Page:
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Thread: What to do????

  1. #1
    Join Date
    Jul 2004
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    Seattle, Washington State
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    I have a question. I am realizing (not that I havent realized) that things just do not seem to work out the way they are supposed to in beekeeping.

    For example.... if you tell yourself you are only going to make one split this year and go ahead and buy 1 queen for the split.... than what happens if you need to..say split 4 hives. You could: A) let them raise their own queen or B) order more queens.

    Say that you do not want them to raise their own queen due to the time it take for a queen to start to lay eggs and it is to late to order queens from people than there is only one more thing that comes to mind to cover your bum.

    The answer: is to order a few extra queens. No problem selling them if you have some left over but my question is.....

    how do you keep a queen alive for a while until you need to make that split? Say you call a supplier up and they say your queen will be ready
    April 1st. You ordered.. .say 10 of them and you make a few splits right away but cant do anymore unitl later in the season.

    What do you do and how do you keep them a live?
    Chef Isaac..Culinary Arts and Honey are a sweet mix! http://www.sweetascanbeehoneyfarm.com & http://www.adoptahive.info

  2. #2
    Join Date
    Feb 2004
    Location
    Raymond, Mississippi, USA
    Posts
    177

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    #1...unless you know the guy selling you queens WILL have them when you expect.... DON'T kill a queen/ split/ or whatever until you HAVE the LIVE queen in your hand.
    #2... Banking will work... SOMETIMES. I have caged queen cells we hatch sometimes in a VERY strong hive. We have had anywhere from 5%-60% survive until planted in a mating nuc.
    #3... Mated queens may fair better( I haven't tried them yet) but in an old ABJ article I read about banking there is a STRONG possibility of the queen being injured in a cage. The workers will often damage her legs/feet.
    My .02 cents worth is unless you have plenty of queens to play around with (waste), or unless you just MUST do it or lose the queen anyway, I do not recomend it. When I do it, it is just to save queen cells we cannot plant in a nuc, so we would lose them anyway.
    FWIW
    SippyBees

  3. #3
    Join Date
    Jul 2004
    Location
    Salem, Oregon
    Posts
    457

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    Chef,

    I've read that you can make up small nucs (2 frames or so) and keep the queens in there. It requires mananging the nuc (removing frames of brood, adding bees, etc.) but it does allow you to keep some queens. When a queen is needed, you join the nuc with the hive, or remove the queen from the nuc and let them raise another, or add the frames to other hives, or whatever.

    I've seen it recommended to have one nuc for every 10 hives to have a spare queen around.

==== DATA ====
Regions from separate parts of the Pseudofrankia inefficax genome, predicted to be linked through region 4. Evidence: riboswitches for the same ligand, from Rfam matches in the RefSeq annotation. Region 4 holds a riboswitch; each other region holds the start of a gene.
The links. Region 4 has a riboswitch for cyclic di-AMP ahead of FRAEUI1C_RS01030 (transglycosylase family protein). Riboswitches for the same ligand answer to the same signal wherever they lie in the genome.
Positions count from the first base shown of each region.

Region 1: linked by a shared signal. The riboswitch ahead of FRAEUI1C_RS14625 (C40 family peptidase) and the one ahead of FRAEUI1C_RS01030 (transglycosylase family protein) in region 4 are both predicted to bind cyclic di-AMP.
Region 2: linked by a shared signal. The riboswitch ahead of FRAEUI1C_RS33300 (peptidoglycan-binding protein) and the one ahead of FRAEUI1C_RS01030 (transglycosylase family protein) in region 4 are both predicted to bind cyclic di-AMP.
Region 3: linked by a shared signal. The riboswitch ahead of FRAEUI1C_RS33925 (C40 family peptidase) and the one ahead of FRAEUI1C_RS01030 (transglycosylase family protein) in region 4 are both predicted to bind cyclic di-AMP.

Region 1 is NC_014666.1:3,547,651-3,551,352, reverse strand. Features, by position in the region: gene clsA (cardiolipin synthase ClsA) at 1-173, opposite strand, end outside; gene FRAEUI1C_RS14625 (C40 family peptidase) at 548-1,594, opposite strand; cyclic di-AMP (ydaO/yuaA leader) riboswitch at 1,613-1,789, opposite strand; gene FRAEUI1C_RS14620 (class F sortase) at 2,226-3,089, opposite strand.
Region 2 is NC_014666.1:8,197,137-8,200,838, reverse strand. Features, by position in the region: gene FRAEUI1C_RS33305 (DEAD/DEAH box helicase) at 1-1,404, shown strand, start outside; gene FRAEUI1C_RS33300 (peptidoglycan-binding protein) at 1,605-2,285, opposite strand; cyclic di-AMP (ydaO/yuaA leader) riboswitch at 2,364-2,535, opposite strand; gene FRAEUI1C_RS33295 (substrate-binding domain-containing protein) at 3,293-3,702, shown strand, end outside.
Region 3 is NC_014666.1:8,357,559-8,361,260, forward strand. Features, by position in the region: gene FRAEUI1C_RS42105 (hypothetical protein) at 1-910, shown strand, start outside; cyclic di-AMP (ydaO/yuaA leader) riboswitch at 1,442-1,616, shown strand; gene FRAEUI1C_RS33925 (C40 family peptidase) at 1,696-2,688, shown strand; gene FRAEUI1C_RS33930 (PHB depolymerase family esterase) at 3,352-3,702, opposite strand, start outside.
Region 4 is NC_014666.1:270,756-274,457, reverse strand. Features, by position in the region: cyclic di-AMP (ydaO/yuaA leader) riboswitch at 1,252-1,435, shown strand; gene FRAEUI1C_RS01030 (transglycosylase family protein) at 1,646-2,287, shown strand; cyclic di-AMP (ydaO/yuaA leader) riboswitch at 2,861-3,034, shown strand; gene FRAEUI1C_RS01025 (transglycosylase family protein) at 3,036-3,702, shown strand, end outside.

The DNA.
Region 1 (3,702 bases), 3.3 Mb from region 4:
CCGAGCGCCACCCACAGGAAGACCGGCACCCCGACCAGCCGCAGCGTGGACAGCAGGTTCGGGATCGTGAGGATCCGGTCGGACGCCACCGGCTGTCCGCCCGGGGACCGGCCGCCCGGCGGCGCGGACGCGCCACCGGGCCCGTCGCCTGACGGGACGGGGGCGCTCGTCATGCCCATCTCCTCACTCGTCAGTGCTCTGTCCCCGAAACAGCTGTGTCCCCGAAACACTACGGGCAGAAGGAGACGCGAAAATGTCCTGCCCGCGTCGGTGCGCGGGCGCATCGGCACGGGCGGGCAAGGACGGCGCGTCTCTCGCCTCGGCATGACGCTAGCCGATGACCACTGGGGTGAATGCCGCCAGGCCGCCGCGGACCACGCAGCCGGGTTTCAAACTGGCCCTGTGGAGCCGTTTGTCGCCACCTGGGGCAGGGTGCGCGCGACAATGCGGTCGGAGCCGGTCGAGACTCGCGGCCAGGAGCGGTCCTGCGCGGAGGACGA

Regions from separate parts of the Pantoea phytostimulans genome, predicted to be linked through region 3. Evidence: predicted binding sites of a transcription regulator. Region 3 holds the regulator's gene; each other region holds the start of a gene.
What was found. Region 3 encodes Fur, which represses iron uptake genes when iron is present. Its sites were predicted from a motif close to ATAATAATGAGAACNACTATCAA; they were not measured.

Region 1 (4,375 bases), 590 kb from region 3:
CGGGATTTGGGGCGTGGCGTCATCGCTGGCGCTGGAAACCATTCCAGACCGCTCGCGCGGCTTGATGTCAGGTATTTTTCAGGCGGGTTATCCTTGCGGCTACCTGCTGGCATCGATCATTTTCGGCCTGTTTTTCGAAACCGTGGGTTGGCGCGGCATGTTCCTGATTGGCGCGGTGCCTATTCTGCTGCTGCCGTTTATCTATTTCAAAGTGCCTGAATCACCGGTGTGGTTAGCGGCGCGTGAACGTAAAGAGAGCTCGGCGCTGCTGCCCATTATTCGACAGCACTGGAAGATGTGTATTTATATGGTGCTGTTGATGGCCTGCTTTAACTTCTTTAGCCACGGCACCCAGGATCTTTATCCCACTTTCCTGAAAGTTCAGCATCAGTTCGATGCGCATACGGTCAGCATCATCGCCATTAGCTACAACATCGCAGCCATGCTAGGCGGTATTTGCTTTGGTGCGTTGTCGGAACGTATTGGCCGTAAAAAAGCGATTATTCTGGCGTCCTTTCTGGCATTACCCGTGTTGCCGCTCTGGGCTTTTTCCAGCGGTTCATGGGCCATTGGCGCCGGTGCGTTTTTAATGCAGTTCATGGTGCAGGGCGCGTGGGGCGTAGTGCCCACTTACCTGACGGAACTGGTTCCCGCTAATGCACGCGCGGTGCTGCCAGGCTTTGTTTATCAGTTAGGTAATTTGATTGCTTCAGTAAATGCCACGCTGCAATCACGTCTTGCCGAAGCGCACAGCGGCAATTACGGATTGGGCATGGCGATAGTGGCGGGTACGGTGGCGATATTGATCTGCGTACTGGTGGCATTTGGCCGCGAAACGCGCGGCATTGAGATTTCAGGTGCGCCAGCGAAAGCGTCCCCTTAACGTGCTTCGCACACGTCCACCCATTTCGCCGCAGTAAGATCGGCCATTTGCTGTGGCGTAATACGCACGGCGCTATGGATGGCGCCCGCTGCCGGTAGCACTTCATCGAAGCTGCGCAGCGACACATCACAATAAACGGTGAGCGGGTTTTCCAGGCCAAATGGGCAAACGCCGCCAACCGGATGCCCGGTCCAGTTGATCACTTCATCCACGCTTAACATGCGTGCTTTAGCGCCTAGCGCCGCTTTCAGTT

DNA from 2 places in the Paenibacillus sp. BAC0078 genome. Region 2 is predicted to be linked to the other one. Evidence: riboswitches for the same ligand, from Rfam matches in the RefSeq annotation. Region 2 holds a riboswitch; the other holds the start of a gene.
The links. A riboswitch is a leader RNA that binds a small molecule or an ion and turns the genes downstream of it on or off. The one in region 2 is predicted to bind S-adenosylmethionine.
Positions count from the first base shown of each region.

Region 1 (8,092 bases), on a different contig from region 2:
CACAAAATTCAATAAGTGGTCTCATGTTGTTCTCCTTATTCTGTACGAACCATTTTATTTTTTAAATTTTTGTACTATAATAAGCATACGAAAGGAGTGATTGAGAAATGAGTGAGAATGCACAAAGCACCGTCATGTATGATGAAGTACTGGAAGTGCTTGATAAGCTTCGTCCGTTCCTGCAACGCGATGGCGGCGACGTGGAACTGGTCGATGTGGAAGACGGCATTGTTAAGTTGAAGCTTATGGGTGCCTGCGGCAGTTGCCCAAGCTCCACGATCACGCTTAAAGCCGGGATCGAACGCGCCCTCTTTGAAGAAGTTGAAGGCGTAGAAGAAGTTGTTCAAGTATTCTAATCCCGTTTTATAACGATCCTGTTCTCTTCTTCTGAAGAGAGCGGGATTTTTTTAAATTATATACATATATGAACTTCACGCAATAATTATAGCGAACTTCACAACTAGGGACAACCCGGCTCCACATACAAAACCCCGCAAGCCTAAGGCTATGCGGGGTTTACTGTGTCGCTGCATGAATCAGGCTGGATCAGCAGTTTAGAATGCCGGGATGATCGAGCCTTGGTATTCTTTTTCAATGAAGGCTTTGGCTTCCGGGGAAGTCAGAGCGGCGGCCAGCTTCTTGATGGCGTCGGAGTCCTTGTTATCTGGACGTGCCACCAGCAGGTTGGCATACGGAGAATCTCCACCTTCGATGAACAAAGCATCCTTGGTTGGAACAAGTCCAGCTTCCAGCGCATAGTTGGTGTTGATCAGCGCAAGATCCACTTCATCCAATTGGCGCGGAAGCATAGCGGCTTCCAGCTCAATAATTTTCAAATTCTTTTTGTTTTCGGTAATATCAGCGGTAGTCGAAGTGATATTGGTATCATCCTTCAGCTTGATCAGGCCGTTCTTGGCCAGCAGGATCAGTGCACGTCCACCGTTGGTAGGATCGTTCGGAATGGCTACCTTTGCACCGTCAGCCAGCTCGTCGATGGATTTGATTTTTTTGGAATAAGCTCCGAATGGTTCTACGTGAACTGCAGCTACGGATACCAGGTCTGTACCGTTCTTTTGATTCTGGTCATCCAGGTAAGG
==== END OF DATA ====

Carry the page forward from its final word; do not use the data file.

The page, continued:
Pugs

  4. #4
    Join Date
    Apr 2005
    Location
    College Station, Texas
    Posts
    6,973

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    I guess the immediate question is exactly how long do you intend to store the queens before they are 'used'? If your intention is to use the new queen within two weeks the common approach is to simply lay a queen excluder on the top of a stong hive with an empty super and place the queens still in the cages and face upabove this strong hive. The workers will then feed the queens thru the screen wire. If your plans are a bit more 'long term' in nature then Pugs suggestion should be followed. panther passing in the night...

  5. #5
    Join Date
    Jul 2004
    Location
    Seattle, Washington State
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    tecumseh:

    Have you tried doing the excluder method? Does it work? I would think the worker bees would ball the queen cage. Also... is it recomended that some capped brood be placed in the box that the caged queen is in?
    Chef Isaac..Culinary Arts and Honey are a sweet mix! http://www.sweetascanbeehoneyfarm.com & http://www.adoptahive.info

  6. #6
    Join Date
    Aug 2002
    Location
    Nehawka, Nebraska USA
    Posts
    46,213

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    I had five on the top bars of a five frame nuc. Some since friday and some since saturday. I sold them today. They were from packages that I'm using to poulate mating nucs and such. I just have a "shim" that makes enough clearance for the cages on top of the top bars.

    For longer times, I prefer to have them in two frame nucs to keep them for a short time. Four or five frame nucs when they outgrow the two frame nucs. I just put one frame of brood with the queen and one frame of honey in the nuc.
    Michael Bush bushfarms.com/bees.htm "Everything works if you let it." ThePracticalBeekeeper.com 40y 200h 37yTF

  7. #7
    Join Date
    Apr 2005
    Location
    College Station, Texas
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    Chef Isaac ask: 'Have you tried doing the excluder method? Does it work?' tecumseh replies: Definitely or I would not have suggest this technique. Like I said previously the question is... how long do you intend to store the queens??? You really do not need to add any brood in the box that contains the queen although a few frames of young brood in the box directly below the excluder would be an aid in drawing the young nurse bees up to the vacinity of the caged queens and as long as the young queens remain in their cages all the workers will do is continue to feed the caged queens thru the queen cage wire. I have seen them held this way in large numbers for at least two weeks without significant loss. panther passing in the night...

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